Ryanair CEO to face shareholders amid cancellations trouble


There are fears that Ryanair may be preparing to take back leave already allocated to pilots in a bid to ease the cancellations crisis at the airline. Such move has affected about 350,000 people intending to fly with the airline, and has cost Ryanair upwards of 25m in lost revenue so far.

Ryanair chief executive Michael O'Leary was expected to face shareholders at the company's annual general meeting yesterday amid a pilot shortage that has forced the budget airline to cancel hundreds of flights. They will get it back in January.

Mr O'Leary accused some pilots of being "precious about themselves" and "full of their own self-importance".

"Whilst I appreciate that most Ryanair passengers will likely be rerouted on the same day on another Ryanair flight, many will not", wrote CAA consumers and markets group director Richard Moriarty in a letter to O'Leary dated September 19.

"(Piloting a commercial plane) is very highly skilled but I challenge any pilot to explain how it is a hard job or how they are overworked", he added.

Irish law allows Ryanair to avoid recognising trade unions but several sources said that both pilots and cabin crew are forming informal groups to increase their bargaining power, while taking advice from worldwide labour rights groups. He said: 'To suggest that pilot fatigue in short-haul operations can only occur because of the pilot's activities outside of work is, in our view, wrong.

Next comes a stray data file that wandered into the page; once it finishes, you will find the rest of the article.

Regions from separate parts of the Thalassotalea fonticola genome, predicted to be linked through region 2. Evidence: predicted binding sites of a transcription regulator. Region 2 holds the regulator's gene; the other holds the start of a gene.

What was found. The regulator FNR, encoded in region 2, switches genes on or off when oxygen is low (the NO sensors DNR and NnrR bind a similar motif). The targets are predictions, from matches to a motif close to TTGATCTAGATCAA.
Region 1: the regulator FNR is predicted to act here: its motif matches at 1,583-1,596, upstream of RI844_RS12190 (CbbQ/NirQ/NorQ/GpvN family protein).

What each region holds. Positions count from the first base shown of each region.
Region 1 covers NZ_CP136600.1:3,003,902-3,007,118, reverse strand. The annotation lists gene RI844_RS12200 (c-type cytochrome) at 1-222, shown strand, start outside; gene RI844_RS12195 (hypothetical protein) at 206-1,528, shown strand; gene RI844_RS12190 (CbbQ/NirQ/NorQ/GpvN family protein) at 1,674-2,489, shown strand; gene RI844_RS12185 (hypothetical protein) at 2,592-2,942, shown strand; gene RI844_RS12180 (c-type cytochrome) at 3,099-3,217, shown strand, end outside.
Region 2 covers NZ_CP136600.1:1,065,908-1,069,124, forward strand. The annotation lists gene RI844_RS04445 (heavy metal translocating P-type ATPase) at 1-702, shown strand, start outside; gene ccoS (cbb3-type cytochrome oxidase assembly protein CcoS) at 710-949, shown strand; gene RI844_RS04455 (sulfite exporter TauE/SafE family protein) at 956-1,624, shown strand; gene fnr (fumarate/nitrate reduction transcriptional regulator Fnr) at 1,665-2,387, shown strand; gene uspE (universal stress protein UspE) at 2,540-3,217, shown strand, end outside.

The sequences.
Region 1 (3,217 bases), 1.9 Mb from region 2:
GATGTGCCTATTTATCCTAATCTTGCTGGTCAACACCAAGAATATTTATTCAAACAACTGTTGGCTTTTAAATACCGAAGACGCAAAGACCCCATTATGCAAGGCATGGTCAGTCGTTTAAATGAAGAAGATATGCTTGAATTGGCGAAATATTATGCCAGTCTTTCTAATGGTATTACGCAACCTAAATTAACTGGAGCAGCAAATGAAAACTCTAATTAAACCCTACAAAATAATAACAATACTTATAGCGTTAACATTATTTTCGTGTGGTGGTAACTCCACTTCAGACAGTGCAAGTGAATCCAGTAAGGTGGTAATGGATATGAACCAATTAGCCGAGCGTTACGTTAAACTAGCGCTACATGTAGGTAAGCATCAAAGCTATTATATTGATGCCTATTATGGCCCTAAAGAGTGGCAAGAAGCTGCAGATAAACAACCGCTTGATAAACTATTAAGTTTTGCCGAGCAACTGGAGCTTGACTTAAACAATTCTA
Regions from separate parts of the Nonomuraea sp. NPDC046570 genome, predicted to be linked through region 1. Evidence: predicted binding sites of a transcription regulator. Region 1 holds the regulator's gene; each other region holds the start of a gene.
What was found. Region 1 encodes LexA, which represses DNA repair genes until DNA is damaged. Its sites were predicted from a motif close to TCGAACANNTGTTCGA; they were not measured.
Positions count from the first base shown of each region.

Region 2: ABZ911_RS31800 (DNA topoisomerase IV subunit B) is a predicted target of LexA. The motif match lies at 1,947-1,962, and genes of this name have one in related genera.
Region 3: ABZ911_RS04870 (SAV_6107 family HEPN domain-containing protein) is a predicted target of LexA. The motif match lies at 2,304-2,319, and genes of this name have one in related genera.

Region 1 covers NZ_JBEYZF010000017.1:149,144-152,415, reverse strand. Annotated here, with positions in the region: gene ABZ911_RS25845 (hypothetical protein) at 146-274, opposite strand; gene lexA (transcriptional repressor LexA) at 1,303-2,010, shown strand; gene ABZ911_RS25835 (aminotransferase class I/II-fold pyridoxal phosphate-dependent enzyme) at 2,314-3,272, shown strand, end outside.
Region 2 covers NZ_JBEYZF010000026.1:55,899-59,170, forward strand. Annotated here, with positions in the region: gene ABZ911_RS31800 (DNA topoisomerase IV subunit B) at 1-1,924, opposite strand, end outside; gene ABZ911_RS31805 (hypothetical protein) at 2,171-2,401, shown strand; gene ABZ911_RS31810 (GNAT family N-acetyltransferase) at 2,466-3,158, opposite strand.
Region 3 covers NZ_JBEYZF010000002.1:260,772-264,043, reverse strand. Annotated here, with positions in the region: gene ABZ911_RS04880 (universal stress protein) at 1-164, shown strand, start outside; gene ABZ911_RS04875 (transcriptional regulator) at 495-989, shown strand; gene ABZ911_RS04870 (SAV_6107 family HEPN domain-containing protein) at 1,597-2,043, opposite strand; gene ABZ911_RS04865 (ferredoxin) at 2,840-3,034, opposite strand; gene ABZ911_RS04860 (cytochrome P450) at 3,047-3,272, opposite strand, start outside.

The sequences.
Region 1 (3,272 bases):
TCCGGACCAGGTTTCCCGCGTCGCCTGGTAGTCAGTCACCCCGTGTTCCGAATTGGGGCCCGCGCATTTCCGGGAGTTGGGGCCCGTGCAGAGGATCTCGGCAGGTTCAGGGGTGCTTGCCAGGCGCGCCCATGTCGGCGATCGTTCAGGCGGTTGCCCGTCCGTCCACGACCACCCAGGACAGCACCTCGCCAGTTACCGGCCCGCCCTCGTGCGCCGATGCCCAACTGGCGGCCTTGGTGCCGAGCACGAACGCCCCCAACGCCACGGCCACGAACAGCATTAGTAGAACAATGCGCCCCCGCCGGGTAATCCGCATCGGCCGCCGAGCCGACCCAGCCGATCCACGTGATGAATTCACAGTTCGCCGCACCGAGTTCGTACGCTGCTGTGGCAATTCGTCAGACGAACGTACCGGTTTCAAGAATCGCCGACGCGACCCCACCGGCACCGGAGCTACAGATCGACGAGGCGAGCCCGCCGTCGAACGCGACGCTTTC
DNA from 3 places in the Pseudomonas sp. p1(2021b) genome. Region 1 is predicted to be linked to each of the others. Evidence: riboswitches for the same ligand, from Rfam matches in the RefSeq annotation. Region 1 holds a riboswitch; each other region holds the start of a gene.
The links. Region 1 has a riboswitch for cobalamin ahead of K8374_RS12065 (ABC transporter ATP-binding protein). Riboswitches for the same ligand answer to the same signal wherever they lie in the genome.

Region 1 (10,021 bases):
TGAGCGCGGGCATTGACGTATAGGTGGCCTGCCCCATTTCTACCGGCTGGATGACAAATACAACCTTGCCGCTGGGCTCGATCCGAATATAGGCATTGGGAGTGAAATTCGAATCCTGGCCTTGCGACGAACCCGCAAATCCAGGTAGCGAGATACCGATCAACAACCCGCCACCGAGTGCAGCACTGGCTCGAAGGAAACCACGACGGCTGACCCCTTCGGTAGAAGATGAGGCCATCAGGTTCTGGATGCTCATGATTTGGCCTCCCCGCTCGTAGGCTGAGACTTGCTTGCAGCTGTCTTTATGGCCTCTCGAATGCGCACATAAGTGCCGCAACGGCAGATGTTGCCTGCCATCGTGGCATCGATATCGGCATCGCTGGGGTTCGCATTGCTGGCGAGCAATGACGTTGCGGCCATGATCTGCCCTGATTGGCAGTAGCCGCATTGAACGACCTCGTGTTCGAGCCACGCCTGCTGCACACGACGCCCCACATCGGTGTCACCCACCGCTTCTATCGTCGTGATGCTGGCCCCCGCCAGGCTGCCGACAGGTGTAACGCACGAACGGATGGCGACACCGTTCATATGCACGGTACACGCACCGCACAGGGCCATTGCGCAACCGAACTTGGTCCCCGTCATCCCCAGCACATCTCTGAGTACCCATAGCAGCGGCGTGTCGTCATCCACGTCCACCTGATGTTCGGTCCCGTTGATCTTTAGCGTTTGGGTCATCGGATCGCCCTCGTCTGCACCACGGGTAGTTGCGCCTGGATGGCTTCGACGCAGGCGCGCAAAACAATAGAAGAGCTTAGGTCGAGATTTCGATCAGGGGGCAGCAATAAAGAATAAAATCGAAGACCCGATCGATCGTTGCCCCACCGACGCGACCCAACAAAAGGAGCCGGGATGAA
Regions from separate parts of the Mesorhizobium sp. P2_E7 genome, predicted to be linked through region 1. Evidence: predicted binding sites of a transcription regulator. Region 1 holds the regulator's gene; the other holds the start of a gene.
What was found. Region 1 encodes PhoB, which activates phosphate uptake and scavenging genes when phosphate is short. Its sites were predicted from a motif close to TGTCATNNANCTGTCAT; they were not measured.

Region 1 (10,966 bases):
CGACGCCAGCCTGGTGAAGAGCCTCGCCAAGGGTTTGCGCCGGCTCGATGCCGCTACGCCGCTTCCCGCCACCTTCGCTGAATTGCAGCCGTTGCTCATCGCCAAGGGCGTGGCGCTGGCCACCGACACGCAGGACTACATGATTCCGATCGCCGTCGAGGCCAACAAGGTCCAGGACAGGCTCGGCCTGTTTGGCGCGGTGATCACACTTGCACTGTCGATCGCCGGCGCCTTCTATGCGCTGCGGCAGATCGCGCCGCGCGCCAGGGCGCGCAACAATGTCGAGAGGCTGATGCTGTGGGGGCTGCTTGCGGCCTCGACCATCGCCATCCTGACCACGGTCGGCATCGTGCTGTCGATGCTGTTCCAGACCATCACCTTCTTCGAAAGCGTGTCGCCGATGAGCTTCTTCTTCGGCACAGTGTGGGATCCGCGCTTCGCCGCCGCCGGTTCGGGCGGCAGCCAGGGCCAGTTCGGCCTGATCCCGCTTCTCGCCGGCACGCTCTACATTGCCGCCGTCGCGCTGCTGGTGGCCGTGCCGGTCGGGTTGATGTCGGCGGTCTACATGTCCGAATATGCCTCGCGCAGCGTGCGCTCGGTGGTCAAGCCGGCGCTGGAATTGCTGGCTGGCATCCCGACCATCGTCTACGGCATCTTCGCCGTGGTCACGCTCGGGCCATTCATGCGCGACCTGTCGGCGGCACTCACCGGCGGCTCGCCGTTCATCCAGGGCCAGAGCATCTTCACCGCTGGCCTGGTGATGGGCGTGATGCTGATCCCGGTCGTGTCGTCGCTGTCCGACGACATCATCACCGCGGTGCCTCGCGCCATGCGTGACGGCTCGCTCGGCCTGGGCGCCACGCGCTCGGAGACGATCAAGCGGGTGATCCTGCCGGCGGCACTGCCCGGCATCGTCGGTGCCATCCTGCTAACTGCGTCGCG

FALLOUT More than 700 staff have reportedly already left the company this year
GETTY FALLOUT More than 700 staff have reportedly already left the company this year

He revealed some pilots had been offered €10,000 (£8,700) rises as their wages were "a little on the low side".

The CAA's view, which I set out in Annex 1 of my letter to you of 16 August, is that Regulation EC261 requires Ryanair to offer passengers on canceled flights alternative travel options, including flying with a different airline. But the competition from Norwegian has created one bright spot for pilots that may have to cancel holiday plans next month: Ryanair is offering captains €12,000 ($14,400) to work extra days, according to the Irish Independent, and pilots at some major hubs are also being offered extra pay to keep them from leaving. "They want to succeed", he added.

An unusually contrite O'Leary had held an emergency press conference on Monday to apologize and to publish a list of all affected flights.

"I seriously regret these cancellations and upsetting and worrying 80 million of our customers last week", he said.

One pilot told Mail Online: "There are reports of lots of pilots joining BALPA union".

The European Cockpit Association said Ryanair may now have to treat its staff better as well as its customers.



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